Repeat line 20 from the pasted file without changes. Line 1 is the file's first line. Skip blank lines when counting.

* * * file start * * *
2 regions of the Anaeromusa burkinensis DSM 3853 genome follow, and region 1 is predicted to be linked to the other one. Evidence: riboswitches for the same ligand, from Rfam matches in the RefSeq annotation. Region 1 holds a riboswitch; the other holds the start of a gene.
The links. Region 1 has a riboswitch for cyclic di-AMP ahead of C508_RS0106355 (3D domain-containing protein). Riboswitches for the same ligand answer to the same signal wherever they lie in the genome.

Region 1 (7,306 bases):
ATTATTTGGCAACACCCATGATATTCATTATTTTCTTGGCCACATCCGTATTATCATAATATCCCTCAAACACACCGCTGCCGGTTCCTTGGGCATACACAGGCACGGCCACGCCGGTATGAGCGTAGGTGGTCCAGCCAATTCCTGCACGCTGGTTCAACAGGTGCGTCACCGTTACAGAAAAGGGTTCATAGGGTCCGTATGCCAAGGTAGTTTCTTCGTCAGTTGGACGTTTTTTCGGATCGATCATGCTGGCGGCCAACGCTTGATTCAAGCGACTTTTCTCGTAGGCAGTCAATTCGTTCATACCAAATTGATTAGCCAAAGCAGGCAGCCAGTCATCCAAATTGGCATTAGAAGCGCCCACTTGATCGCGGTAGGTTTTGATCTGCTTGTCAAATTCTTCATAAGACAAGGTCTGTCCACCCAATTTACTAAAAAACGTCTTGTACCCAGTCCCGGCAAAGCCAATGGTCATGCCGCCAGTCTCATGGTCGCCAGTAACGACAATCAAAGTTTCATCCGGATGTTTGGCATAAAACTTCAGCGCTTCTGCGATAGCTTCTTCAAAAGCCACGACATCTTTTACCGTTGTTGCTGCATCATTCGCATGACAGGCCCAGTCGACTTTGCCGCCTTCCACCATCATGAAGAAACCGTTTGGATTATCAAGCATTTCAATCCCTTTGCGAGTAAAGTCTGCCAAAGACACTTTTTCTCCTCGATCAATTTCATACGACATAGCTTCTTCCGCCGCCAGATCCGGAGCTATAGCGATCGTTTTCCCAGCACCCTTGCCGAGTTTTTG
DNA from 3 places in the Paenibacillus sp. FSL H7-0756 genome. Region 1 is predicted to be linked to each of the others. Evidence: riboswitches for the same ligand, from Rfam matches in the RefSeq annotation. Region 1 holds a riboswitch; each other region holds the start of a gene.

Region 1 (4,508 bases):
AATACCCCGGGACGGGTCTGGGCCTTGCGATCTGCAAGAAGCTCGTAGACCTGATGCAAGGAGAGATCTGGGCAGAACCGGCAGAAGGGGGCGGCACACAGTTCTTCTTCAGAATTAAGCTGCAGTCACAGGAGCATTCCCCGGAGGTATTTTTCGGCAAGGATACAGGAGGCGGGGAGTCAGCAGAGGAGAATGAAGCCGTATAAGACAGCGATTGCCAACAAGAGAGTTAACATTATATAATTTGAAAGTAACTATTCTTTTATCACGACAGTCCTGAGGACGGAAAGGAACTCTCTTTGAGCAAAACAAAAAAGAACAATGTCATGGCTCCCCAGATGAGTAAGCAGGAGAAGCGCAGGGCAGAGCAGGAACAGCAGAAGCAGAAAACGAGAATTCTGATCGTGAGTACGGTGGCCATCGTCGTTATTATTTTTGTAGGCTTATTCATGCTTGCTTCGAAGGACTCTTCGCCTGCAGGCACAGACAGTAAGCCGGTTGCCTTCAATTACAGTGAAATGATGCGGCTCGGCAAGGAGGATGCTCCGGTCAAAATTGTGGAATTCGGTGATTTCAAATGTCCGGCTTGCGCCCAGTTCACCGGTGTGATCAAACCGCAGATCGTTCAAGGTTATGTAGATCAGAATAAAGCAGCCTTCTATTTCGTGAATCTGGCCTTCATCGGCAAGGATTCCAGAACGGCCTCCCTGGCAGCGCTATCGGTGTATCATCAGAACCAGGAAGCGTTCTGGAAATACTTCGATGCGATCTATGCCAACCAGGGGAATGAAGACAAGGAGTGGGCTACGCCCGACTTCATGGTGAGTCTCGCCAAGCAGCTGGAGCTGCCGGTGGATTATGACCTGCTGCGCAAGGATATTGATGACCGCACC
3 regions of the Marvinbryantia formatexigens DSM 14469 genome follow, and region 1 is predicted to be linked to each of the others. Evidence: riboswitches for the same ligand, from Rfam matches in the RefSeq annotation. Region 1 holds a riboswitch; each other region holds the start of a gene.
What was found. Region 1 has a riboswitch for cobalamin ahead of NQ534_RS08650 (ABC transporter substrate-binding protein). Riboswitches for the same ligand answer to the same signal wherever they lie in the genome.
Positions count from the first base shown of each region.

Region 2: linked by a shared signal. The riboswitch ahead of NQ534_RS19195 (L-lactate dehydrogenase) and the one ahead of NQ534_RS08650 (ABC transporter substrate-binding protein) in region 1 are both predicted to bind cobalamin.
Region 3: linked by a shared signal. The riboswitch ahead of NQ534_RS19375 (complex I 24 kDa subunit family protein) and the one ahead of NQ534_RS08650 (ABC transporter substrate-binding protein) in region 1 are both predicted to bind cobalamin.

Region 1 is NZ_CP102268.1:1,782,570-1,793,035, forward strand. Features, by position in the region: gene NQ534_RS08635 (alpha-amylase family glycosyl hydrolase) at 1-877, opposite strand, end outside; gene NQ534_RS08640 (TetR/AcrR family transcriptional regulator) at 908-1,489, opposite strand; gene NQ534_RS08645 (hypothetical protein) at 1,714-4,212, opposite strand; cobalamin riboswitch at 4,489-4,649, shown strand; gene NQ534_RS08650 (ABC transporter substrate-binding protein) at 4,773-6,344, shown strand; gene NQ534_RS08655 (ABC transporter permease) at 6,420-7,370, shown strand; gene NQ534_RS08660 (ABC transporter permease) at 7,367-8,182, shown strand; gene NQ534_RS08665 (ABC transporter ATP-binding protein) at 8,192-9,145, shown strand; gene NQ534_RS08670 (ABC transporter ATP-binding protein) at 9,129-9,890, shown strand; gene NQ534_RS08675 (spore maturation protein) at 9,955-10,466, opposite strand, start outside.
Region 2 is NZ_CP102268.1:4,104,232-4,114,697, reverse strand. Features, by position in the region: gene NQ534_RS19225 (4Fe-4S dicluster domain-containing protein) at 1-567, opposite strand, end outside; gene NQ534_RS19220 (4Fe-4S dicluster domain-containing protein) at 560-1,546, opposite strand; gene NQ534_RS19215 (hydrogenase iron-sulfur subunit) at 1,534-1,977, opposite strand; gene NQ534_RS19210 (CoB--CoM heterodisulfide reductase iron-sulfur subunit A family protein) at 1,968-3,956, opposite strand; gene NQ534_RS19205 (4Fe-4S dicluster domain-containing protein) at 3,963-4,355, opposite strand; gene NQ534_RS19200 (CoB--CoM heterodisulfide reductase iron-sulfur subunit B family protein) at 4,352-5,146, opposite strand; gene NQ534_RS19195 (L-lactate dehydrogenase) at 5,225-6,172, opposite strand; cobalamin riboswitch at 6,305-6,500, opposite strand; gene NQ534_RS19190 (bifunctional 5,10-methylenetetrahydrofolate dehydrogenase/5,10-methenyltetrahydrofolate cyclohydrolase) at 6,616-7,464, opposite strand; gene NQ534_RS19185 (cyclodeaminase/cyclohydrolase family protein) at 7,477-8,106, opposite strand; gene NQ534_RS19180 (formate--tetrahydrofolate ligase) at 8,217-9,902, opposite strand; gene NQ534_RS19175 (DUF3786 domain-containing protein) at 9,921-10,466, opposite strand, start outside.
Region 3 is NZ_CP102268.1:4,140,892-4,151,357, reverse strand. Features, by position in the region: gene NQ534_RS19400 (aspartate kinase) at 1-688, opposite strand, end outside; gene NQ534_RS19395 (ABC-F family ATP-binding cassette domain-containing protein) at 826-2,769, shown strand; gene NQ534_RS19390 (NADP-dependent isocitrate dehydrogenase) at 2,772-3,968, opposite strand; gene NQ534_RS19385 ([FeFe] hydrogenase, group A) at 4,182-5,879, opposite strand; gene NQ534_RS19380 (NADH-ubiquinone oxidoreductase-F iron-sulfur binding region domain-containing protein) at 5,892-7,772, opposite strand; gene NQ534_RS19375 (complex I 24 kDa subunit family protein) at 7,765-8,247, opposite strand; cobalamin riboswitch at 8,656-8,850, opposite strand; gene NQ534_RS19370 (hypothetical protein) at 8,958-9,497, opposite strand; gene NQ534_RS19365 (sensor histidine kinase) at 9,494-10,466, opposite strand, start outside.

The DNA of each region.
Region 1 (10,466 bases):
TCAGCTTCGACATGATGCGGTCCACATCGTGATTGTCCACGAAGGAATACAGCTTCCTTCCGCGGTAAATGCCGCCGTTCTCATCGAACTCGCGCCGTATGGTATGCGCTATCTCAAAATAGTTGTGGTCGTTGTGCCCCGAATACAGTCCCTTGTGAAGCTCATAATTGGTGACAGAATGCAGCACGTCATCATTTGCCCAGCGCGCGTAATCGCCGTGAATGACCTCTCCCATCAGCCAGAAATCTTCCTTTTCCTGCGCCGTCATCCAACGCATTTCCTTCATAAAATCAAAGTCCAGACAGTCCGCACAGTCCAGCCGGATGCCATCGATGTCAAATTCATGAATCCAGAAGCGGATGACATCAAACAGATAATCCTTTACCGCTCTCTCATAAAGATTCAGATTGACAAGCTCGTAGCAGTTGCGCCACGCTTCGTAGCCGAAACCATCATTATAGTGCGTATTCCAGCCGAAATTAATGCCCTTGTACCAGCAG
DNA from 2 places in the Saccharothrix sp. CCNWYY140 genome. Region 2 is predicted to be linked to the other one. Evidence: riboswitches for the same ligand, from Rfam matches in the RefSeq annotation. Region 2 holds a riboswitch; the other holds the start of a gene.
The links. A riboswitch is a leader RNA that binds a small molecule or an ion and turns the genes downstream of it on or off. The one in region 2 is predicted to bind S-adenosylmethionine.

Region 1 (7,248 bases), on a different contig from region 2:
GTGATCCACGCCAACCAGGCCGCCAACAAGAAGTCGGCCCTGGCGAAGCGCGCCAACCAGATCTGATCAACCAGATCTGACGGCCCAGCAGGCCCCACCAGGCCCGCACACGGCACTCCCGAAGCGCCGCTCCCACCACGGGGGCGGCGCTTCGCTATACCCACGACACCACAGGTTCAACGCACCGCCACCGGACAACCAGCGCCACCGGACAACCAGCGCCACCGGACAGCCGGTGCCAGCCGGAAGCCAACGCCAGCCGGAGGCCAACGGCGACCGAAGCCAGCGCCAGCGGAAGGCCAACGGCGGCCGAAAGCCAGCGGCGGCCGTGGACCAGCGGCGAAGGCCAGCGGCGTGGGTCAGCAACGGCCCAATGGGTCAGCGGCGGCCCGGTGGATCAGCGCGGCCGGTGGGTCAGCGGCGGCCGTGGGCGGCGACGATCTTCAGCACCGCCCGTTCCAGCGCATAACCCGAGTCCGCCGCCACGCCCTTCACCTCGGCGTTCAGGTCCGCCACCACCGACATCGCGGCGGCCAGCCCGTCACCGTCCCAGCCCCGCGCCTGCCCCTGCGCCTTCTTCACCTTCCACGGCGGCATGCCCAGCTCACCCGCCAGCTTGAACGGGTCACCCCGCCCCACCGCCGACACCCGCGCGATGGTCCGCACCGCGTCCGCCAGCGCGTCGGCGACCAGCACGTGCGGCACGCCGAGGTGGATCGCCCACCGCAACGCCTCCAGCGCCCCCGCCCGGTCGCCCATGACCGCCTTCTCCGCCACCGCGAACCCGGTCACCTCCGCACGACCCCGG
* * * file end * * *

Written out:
The links. A riboswitch is a leader RNA that binds a small molecule or an ion and turns the genes downstream of it on or off. The one in region 2 is predicted to bind S-adenosylmethionine.